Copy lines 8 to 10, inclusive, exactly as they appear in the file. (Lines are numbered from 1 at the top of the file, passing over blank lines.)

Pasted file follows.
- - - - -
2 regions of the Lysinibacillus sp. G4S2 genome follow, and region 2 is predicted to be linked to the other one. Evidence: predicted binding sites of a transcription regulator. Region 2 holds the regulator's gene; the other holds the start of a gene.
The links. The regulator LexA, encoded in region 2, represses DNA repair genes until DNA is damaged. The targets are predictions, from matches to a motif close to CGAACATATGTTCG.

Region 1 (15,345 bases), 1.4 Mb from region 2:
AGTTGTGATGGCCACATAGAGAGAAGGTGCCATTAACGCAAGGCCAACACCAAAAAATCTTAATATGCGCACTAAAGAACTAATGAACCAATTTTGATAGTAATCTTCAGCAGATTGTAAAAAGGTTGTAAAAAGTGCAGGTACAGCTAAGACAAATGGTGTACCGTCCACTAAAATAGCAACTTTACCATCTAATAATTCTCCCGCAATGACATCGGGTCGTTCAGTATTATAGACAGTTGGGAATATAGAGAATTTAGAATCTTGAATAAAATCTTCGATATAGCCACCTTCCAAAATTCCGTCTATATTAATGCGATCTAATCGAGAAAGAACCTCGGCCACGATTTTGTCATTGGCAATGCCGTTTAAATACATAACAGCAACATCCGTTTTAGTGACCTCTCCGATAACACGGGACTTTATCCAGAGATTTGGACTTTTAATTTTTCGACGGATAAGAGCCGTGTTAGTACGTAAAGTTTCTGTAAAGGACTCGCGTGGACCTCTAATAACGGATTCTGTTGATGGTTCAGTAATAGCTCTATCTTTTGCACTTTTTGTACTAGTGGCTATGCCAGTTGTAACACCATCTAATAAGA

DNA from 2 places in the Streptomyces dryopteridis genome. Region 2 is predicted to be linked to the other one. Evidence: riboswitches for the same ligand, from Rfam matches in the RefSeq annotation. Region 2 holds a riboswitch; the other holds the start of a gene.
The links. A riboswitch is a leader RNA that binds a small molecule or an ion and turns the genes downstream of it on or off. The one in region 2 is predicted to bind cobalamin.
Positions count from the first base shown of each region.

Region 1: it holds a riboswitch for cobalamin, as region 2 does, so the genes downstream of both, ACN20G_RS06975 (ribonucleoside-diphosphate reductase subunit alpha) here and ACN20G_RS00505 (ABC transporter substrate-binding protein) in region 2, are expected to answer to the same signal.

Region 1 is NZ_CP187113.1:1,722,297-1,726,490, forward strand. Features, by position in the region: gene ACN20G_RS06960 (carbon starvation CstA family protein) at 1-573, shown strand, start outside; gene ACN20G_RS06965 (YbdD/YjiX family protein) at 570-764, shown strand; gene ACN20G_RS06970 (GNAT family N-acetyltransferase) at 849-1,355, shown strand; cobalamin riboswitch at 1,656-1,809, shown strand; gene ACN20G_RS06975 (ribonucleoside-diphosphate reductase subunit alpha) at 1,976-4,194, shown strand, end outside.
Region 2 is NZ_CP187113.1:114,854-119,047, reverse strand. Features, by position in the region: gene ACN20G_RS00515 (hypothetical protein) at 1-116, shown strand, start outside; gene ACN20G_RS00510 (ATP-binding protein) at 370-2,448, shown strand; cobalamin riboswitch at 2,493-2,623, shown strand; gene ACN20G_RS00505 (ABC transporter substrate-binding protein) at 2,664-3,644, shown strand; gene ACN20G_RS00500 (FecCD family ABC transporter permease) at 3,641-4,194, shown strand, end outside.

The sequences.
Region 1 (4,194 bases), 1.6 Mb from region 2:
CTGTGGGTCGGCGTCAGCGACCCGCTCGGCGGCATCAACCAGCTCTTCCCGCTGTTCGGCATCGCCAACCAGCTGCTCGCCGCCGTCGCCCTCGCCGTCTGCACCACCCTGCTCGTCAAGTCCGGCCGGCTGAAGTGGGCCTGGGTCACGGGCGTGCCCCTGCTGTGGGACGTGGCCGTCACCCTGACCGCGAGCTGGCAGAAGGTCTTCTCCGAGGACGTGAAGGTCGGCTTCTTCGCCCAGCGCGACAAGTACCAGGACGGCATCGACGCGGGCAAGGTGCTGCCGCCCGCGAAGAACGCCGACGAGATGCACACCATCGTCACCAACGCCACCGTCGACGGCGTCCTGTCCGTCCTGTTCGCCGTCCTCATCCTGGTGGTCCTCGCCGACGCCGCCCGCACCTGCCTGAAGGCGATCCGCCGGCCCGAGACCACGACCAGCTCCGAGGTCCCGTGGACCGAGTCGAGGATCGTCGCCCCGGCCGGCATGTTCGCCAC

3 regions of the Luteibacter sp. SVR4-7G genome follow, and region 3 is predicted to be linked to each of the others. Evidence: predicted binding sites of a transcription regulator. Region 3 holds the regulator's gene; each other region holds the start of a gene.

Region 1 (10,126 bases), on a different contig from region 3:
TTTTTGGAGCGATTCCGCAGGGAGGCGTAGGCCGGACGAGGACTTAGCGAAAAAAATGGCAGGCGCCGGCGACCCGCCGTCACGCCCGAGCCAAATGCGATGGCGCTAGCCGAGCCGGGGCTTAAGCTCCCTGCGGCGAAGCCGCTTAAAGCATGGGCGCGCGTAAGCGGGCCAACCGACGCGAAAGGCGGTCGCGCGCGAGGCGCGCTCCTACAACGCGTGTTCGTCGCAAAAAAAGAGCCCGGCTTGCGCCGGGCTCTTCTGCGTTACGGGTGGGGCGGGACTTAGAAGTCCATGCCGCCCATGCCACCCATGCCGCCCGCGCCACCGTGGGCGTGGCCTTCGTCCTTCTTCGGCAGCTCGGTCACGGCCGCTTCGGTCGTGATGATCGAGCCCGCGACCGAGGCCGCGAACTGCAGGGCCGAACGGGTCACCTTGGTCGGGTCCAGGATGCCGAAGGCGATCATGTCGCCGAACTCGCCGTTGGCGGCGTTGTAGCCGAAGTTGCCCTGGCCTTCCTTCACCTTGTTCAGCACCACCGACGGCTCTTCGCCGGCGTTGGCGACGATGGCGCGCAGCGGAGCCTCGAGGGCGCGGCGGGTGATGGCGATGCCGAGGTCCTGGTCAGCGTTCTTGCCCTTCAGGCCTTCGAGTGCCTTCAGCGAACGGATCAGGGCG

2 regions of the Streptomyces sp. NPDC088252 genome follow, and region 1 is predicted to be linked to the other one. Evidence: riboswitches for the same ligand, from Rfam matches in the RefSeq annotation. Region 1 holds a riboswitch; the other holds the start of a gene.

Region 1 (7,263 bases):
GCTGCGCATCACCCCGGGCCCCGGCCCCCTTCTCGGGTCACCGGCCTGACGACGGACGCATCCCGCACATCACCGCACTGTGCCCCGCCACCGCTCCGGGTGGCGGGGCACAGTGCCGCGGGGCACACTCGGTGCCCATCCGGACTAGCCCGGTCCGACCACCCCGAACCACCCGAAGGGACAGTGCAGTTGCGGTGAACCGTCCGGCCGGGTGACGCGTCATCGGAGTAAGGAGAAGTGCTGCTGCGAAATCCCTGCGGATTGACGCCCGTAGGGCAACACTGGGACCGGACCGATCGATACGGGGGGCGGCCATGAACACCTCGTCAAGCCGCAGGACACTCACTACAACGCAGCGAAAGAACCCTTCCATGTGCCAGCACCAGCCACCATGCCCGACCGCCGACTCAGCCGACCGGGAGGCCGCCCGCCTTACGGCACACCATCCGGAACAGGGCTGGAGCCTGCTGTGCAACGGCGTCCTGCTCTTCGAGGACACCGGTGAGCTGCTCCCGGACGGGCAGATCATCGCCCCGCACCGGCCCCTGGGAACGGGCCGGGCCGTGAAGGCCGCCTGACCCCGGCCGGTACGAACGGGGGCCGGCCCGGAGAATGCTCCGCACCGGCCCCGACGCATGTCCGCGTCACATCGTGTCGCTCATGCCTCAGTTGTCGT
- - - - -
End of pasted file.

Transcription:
Region 1: it holds a riboswitch for cobalamin, as region 2 does, so the genes downstream of both, ACN20G_RS06975 (ribonucleoside-diphosphate reductase subunit alpha) here and ACN20G_RS00505 (ABC transporter substrate-binding protein) in region 2, are expected to answer to the same signal.

Region 1 is NZ_CP187113.1:1,722,297-1,726,490, forward strand. Features, by position in the region: gene ACN20G_RS06960 (carbon starvation CstA family protein) at 1-573, shown strand, start outside; gene ACN20G_RS06965 (YbdD/YjiX family protein) at 570-764, shown strand; gene ACN20G_RS06970 (GNAT family N-acetyltransferase) at 849-1,355, shown strand; cobalamin riboswitch at 1,656-1,809, shown strand; gene ACN20G_RS06975 (ribonucleoside-diphosphate reductase subunit alpha) at 1,976-4,194, shown strand, end outside.
Region 2 is NZ_CP187113.1:114,854-119,047, reverse strand. Features, by position in the region: gene ACN20G_RS00515 (hypothetical protein) at 1-116, shown strand, start outside; gene ACN20G_RS00510 (ATP-binding protein) at 370-2,448, shown strand; cobalamin riboswitch at 2,493-2,623, shown strand; gene ACN20G_RS00505 (ABC transporter substrate-binding protein) at 2,664-3,644, shown strand; gene ACN20G_RS00500 (FecCD family ABC transporter permease) at 3,641-4,194, shown strand, end outside.